BILLINGS - St. Vincent Healthcare held a ribbon cutting Tuesday morning for its newly constructed Multiple Sclerosis Infusion Center.
According to hospital officials, the new center will allow access for patients and physicians to the newest and most cutting-edge medications available through infusions. The hospital is currently serving about 500 patients and provides more than 1,000 infusions per year.
Dr. Kris French, a neurologist and MS specialist, said Tuesday afternoon that the addition of the infusion center is critical to improving care for patients.
French said the space allows for a centralized focus on patients with neurological disorders.
“Here in the infusion center, it's mostly, if not all just neurology and people with neurological disorders. So they are not in other infusion centers with other patients who are being treated with cancer or for infectious disease problems…it’s all neurological,” said French.
Monti Wetsch, a patient at St. Vincent Healthcare who was diagnosed with multiple sclerosis about 20 years ago, said the new center is good for the Billings community.
“It’s state of the art, it's where it should be, and Billings is a great area for it. The facility itself is great, it fits the staff and it's going to be great to be able to come in and just be comfortable when you're getting your infusion and know that the technology is above and beyond,” said Wetsch.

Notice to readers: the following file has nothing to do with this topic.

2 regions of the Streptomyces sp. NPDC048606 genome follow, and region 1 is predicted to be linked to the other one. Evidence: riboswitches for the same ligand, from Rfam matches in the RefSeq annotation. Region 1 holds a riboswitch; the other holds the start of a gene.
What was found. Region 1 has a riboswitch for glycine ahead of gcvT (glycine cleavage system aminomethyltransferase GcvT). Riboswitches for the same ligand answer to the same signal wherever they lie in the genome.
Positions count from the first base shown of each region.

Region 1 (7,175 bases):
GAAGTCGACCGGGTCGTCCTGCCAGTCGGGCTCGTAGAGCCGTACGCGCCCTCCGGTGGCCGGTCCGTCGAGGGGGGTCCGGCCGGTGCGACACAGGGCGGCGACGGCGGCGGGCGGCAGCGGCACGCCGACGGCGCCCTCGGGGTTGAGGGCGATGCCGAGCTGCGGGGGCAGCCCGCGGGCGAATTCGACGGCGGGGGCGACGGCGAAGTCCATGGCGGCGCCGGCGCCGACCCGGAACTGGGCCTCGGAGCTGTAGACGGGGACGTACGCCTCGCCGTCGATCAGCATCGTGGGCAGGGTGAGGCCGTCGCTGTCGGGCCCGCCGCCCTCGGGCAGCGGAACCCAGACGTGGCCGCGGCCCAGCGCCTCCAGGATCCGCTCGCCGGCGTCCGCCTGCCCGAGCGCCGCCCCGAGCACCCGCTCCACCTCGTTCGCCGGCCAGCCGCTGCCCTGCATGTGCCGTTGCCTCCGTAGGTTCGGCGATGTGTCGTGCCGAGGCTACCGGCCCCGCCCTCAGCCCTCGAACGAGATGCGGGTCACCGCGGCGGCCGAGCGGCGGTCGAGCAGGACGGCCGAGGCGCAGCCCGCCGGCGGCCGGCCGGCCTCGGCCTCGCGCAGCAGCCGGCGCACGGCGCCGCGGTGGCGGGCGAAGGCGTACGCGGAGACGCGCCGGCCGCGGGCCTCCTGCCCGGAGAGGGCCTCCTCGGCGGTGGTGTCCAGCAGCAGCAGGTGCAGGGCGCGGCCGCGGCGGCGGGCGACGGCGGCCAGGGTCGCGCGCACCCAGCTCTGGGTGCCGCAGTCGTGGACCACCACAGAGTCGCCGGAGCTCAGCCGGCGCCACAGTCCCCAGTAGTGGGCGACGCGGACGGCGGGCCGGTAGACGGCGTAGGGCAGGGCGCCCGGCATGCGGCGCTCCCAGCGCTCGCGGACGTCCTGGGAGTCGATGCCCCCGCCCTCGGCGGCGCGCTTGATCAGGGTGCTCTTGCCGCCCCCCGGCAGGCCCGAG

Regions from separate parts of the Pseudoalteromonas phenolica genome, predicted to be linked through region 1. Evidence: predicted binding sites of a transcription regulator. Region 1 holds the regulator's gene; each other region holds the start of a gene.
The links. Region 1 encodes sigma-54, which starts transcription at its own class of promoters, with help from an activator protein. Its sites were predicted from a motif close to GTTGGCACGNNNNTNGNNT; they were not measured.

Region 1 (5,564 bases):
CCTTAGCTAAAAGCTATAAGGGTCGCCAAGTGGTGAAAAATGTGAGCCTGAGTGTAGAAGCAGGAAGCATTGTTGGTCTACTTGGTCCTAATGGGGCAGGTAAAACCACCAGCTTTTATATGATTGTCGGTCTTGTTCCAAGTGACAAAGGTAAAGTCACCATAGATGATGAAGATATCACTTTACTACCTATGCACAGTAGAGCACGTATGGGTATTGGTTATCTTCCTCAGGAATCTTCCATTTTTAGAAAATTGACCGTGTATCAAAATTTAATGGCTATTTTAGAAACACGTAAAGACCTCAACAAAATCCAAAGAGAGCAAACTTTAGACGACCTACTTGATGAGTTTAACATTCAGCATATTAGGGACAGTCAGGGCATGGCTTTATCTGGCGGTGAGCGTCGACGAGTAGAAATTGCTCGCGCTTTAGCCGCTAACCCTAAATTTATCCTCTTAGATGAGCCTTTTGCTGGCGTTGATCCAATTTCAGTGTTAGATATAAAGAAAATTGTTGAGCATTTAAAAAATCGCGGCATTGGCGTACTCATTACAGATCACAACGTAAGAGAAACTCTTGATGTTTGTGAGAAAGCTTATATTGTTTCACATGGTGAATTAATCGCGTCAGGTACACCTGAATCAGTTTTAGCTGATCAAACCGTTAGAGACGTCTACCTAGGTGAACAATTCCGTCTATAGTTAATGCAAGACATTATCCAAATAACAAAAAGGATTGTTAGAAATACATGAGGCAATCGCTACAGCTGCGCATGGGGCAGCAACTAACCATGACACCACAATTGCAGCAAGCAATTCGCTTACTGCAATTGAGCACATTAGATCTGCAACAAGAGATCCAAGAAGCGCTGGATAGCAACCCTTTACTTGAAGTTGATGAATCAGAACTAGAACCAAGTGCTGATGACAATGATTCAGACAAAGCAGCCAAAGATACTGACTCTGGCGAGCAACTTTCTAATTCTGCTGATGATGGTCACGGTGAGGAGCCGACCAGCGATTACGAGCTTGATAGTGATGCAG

Wetsch said she came to St. V’s for treatment ten years ago where she was introduced to Dr. French.
Three year ago, during treatment French became one of the first people in Montana to try a newly available treatment option Ocrevus. Ocrevus is given through infusion along with various other treatment options for MS patients.
“My mobility is better. I travel an awful lot with my husband. And it seems easier to get around. It doesn't make me sick. There are no aftereffects, that's a big deal, because I feel better and I feel like the drug helps more,” said Wetsch.
According to the hospital, the new infusion center is the latest completed project of it’s multi-year campaign to grow and improve access to neuroscience care. The construction was supported by the St. Vincent Foundation, philanthropic support and longtime supporters and community leaders.